Tens of thousands of opponents of a proposed transatlantic trade deal poured onto German streets Saturday on the eve of a visit by U.S. President Barack Obama.
A loose coalition of trade unions, environmentalists and consumer protection groups in the northern city of Hanover said they drew a crowd of 90,000 to a march and rally outside the city's opera house. Police mobilized a large force to keep the peace and put attendance at 35,000.
Obama's trip - to open an industrial technology fair and hold talks with Chancellor Angela Merkel and other European leaders - was intended to lend momentum to flagging efforts to see the world's biggest trade pact finalized this year.
The Transatlantic Trade and Investment Partnership (TTIP) has run into major opposition, not least in Europe's top economy Germany, where critics have raised the specter of eroding ecological and labor market standards and condemned secrecy shrouding the talks.
As the whistle-blowing crowd moved through Hanover in unseasonably cold weather, one banner reading "Don't give TTIP a chance" featured the image of a bull tagged "privatisation" and a cow branded "democracy." A mock coffin was emblazoned with the words "Democracy killed by money."
Dieter Berlin, a 73-year-old pensioner, attended the rally with his wife Hanna, waving a banner reading "No GMOs on our plates" in a reference to genetically modified foods. Berlin said he had turned out over fears of a race to the bottom with free trade. "We want to keep our educational standards, not adopt the American educational system. And we want to hold onto our environmental standards too," he said. His friend Heino Kirchhof, 73, said TTIP would widen the gulf "between poor and rich - that is going to threaten the stability of the world."
Another demonstrator, 38-year-old Ladislav Jelinek of the Czech Republic, said he worried that pollution and food safety protections could be hollowed out by the treaty. "There is no need to damage the environment more than we already did," he said. "European society doesn't need to progress at the expense of animals, water and the air."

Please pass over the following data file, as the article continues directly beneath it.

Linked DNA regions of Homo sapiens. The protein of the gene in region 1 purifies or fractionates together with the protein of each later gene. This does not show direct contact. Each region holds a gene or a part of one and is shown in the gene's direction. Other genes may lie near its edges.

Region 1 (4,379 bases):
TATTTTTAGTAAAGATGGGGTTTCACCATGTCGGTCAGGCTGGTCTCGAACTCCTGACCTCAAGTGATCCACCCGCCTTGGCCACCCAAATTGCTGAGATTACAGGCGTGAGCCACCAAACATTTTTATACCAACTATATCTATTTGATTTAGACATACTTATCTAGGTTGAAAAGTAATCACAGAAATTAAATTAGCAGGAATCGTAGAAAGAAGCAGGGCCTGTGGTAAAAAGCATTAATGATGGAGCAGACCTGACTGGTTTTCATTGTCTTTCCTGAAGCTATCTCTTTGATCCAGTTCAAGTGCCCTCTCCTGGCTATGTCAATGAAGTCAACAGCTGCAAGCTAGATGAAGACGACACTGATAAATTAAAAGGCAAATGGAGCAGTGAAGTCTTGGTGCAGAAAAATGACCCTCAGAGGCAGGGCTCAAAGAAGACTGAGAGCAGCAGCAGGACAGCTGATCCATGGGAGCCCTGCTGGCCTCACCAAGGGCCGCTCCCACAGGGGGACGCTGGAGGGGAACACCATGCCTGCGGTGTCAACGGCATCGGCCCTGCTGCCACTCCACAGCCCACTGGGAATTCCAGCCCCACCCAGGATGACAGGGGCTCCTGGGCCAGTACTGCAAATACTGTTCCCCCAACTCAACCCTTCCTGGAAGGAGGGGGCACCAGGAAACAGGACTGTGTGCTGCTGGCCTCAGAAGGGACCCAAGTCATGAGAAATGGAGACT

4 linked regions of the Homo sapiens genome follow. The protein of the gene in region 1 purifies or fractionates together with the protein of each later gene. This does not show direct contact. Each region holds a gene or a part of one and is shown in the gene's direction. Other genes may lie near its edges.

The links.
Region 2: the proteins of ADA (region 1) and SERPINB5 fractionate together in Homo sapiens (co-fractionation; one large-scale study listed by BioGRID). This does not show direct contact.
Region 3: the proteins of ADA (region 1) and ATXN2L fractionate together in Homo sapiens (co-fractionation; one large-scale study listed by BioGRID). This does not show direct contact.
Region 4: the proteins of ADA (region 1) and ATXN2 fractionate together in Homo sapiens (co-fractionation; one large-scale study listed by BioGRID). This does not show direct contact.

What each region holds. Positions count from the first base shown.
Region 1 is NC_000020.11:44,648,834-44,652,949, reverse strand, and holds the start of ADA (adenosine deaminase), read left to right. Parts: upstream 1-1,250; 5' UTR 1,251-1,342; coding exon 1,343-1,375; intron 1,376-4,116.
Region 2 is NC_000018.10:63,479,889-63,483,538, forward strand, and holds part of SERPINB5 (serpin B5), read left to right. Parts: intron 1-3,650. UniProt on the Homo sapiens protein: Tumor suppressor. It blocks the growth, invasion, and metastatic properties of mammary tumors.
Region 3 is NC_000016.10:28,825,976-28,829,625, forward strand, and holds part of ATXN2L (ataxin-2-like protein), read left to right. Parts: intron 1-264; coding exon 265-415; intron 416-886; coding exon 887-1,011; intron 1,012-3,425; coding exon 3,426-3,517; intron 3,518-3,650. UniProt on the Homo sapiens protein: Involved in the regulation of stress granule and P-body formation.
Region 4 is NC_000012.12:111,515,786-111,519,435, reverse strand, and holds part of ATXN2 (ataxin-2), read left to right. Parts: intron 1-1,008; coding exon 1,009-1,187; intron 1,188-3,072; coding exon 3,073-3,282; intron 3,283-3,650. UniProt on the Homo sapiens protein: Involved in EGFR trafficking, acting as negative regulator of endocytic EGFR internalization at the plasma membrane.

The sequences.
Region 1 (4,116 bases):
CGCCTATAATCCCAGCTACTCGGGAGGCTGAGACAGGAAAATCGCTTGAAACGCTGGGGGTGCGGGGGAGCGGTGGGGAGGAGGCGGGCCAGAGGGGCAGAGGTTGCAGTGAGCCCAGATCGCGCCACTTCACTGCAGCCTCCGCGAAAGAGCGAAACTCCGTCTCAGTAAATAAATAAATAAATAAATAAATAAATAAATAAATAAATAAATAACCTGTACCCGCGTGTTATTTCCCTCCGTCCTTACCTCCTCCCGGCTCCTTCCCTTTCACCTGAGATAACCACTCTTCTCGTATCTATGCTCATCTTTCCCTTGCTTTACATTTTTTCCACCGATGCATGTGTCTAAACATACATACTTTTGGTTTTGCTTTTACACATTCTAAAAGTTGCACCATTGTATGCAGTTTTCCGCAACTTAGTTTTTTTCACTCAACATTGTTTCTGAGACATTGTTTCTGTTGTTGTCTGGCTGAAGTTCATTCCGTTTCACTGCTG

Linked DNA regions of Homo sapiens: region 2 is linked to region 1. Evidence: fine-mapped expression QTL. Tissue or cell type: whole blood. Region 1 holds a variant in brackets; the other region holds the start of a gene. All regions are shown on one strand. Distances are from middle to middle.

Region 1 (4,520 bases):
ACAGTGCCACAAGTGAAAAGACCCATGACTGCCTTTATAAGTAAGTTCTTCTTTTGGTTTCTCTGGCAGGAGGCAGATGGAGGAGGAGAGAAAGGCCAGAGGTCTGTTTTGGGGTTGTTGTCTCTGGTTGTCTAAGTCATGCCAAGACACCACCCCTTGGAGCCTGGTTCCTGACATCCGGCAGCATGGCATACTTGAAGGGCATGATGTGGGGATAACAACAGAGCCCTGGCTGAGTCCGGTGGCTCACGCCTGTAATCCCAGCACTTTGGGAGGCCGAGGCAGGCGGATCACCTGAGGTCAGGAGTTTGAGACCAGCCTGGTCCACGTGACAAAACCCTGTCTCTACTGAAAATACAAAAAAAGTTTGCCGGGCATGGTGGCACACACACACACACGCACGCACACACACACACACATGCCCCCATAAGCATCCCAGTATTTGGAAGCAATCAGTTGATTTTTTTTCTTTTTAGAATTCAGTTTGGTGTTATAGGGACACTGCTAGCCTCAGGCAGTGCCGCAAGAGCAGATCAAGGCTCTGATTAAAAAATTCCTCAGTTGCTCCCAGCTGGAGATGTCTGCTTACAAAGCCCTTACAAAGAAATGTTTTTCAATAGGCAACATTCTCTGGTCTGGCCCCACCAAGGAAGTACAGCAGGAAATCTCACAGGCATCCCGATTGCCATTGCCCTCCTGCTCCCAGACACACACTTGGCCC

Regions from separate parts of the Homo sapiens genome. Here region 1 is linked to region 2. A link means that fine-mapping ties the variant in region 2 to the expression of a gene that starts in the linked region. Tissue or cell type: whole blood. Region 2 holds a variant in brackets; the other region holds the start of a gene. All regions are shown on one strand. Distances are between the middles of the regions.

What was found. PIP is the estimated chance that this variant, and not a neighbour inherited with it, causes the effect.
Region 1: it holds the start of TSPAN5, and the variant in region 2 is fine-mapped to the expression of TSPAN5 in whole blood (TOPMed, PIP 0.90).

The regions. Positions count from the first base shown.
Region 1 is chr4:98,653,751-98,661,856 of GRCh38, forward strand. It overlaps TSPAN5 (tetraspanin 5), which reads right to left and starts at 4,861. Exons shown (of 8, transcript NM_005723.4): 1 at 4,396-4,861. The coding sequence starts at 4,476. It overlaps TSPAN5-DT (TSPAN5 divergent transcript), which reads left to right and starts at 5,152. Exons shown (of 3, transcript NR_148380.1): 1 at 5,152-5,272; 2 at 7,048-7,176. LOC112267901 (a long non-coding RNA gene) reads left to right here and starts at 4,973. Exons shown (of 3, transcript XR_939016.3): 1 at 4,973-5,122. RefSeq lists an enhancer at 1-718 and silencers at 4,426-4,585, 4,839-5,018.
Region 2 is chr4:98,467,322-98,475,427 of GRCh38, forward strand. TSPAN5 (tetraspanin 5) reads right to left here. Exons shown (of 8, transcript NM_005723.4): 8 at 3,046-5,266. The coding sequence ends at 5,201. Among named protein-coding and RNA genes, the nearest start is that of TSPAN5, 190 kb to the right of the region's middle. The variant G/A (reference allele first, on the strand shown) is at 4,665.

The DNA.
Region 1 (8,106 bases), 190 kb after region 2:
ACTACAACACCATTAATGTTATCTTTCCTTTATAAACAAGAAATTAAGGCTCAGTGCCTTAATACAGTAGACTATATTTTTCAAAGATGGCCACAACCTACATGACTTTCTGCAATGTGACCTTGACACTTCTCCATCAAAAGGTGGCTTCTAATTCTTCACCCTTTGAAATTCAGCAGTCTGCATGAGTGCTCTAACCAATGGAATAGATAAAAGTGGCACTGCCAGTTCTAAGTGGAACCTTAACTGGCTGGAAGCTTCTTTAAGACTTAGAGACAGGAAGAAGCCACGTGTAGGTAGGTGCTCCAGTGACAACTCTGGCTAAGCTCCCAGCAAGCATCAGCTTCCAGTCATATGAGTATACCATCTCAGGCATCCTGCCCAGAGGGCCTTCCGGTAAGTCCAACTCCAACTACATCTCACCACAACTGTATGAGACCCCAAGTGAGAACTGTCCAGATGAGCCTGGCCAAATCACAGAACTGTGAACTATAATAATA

A similar protest in October in Berlin drew up to 250,000 people, according to organizers, signaling an uphill battle for the deal's passage.
In a video statement on Saturday, Merkel insisted that TTIP would not ride roughshod over citizens' rights or interests. "We don't want people to have the impression that something is being hushed up here, or that norms are being undermined. The opposite is true," she said.
In what she called a "win-win situation," Europe and the United States had the opportunity to agree on environmental and consumer protection principles that, due to the massive size of the market, "could set global standards." After talks with Obama on Friday, British Prime Minister David Cameron also insisted TTIP "would add billions to our economies and set the standards for the rest of the world to follow."
The Hanover meeting comes just before a 13th round of TTIP negotiations starts in New York on Monday. But scepticism in the face of those arguments is growing in Germany, and Economy Minister Sigmar Gabriel admitted this week: "It is possible that TTIP will fail."
Just 17 percent of Germans say they support TTIP, according to a Bertelsmann Foundation poll of more than 3,000 people published Thursday, well down on the 55 percent registered two years ago. During the same period, firm opposition to the pact rose to 33 percent from 25 percent. The picture in the United States is hardly more promising. The "Yes" camp has shrunk to 15 percent from 53 percent, while nearly half - 46 percent - say they feel too ill-informed to have an opinion.
Given the lack of political capital available to a "lame duck" president, U.S. and European analysts said, the White House was more likely to aggressively pursue ratification of one of Obama's signal achievements, the Trans-Pacific Partnership trade deal (TPP) with Asia, than to struggle to complete negotiations on TTIP.